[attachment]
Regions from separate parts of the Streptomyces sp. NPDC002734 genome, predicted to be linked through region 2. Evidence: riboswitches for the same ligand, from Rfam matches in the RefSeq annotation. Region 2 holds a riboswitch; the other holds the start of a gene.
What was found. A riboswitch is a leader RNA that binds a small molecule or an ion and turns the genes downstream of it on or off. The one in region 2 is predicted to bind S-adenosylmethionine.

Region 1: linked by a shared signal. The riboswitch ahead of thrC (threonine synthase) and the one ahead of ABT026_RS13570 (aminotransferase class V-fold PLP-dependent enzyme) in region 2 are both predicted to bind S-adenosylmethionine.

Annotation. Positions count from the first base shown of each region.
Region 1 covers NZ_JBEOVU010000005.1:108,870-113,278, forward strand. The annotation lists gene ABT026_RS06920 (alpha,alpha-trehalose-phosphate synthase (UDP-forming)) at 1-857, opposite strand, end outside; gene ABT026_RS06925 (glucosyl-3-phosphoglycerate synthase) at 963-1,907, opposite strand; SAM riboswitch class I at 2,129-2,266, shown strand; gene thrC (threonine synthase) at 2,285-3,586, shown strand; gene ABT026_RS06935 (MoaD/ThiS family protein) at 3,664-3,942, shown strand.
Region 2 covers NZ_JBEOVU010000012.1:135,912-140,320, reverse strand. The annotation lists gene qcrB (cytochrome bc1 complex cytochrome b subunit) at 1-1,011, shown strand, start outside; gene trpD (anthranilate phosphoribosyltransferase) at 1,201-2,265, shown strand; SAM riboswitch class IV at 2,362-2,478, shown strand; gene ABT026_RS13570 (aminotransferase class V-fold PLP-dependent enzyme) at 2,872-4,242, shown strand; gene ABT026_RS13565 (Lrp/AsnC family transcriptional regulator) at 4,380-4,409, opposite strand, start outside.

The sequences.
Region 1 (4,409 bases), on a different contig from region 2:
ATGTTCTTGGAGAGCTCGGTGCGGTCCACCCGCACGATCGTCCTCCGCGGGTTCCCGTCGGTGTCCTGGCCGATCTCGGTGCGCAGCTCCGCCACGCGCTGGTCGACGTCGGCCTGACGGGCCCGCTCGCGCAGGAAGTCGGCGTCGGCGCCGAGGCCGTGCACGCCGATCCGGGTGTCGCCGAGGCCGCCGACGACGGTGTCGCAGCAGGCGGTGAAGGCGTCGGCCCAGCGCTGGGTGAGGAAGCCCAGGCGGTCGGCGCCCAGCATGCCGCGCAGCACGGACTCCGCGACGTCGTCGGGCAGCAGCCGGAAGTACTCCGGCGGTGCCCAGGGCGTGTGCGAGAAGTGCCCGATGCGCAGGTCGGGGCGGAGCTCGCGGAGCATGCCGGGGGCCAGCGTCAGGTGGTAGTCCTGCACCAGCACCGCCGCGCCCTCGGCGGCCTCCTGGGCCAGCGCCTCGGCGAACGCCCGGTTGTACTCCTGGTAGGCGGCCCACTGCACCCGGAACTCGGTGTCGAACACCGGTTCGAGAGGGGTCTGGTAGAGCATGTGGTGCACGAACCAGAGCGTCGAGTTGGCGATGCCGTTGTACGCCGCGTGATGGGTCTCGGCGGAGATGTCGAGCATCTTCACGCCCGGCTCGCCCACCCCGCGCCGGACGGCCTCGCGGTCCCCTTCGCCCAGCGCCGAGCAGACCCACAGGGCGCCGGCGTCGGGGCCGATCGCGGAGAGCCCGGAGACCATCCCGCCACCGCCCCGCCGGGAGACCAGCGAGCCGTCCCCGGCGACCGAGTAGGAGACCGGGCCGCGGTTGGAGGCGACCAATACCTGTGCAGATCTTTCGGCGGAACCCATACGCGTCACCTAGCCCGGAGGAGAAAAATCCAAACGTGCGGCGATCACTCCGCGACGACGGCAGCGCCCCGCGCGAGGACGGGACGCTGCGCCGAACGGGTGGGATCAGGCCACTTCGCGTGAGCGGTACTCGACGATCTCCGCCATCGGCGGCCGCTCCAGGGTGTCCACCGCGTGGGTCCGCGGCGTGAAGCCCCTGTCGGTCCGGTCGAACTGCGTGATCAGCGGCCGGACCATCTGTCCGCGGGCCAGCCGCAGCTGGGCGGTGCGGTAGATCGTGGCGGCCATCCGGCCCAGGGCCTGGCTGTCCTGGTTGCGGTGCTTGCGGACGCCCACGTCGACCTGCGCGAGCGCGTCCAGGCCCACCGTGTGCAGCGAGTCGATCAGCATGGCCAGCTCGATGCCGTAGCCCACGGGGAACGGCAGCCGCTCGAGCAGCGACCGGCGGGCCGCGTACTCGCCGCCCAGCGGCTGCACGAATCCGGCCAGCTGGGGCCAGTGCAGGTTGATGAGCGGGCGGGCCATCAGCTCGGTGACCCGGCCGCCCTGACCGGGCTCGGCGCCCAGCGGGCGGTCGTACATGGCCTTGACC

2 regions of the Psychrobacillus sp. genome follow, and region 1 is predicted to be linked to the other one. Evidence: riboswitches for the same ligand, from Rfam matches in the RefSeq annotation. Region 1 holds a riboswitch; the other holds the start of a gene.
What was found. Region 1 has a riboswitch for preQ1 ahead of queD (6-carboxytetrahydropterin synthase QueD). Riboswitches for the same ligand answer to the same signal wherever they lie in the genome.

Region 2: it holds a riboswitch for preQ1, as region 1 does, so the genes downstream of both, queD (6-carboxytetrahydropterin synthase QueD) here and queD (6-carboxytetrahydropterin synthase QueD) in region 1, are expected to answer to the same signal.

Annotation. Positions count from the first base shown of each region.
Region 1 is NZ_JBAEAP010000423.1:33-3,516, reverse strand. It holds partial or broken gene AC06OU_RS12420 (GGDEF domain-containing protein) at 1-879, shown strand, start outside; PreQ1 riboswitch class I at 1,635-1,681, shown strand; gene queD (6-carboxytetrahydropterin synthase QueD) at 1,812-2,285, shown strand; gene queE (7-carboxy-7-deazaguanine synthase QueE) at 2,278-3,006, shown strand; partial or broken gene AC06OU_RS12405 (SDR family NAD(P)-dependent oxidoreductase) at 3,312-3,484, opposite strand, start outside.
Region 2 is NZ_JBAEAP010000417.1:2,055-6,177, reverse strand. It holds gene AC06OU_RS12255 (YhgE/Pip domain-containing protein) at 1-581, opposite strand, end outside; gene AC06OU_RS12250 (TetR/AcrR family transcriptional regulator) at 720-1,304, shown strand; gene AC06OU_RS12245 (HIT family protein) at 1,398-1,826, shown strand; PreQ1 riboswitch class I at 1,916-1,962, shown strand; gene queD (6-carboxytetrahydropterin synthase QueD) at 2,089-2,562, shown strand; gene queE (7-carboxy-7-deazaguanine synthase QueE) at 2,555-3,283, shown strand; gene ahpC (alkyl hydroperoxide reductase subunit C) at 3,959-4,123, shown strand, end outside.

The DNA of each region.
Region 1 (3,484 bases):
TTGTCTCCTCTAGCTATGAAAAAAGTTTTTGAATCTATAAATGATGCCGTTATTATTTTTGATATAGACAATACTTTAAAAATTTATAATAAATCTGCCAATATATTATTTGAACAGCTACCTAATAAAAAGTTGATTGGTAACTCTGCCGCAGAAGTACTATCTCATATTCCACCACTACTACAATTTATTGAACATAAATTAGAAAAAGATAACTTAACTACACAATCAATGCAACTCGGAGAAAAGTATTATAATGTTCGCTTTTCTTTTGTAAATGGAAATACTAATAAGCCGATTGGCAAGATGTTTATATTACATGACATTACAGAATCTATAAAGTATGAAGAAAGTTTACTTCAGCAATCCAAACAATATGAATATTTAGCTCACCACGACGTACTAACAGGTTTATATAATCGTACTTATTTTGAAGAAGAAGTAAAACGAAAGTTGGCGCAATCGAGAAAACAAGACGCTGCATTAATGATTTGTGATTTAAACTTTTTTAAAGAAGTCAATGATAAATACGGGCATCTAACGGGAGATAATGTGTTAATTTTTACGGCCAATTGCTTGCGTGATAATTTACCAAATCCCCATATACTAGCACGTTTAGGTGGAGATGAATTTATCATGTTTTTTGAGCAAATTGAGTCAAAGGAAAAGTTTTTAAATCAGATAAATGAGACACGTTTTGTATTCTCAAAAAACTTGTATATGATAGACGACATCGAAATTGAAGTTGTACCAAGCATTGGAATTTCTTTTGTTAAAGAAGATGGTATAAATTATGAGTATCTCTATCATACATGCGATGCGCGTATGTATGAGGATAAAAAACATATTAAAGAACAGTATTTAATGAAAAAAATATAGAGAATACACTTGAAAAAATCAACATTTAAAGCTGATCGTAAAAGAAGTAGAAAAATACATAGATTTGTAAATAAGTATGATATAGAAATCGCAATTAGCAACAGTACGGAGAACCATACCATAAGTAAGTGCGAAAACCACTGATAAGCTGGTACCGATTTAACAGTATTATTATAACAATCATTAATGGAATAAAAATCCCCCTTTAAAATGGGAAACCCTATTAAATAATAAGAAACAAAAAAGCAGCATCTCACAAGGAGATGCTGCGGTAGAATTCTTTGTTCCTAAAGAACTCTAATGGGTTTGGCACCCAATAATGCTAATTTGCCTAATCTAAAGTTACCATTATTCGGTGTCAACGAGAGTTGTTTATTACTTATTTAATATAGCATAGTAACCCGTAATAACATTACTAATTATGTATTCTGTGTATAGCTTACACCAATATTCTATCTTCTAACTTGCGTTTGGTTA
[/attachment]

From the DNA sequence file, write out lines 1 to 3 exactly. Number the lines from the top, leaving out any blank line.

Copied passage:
Regions from separate parts of the Streptomyces sp. NPDC002734 genome, predicted to be linked through region 2. Evidence: riboswitches for the same ligand, from Rfam matches in the RefSeq annotation. Region 2 holds a riboswitch; the other holds the start of a gene.
What was found. A riboswitch is a leader RNA that binds a small molecule or an ion and turns the genes downstream of it on or off. The one in region 2 is predicted to bind S-adenosylmethionine.

Region 1: linked by a shared signal. The riboswitch ahead of thrC (threonine synthase) and the one ahead of ABT026_RS13570 (aminotransferase class V-fold PLP-dependent enzyme) in region 2 are both predicted to bind S-adenosylmethionine.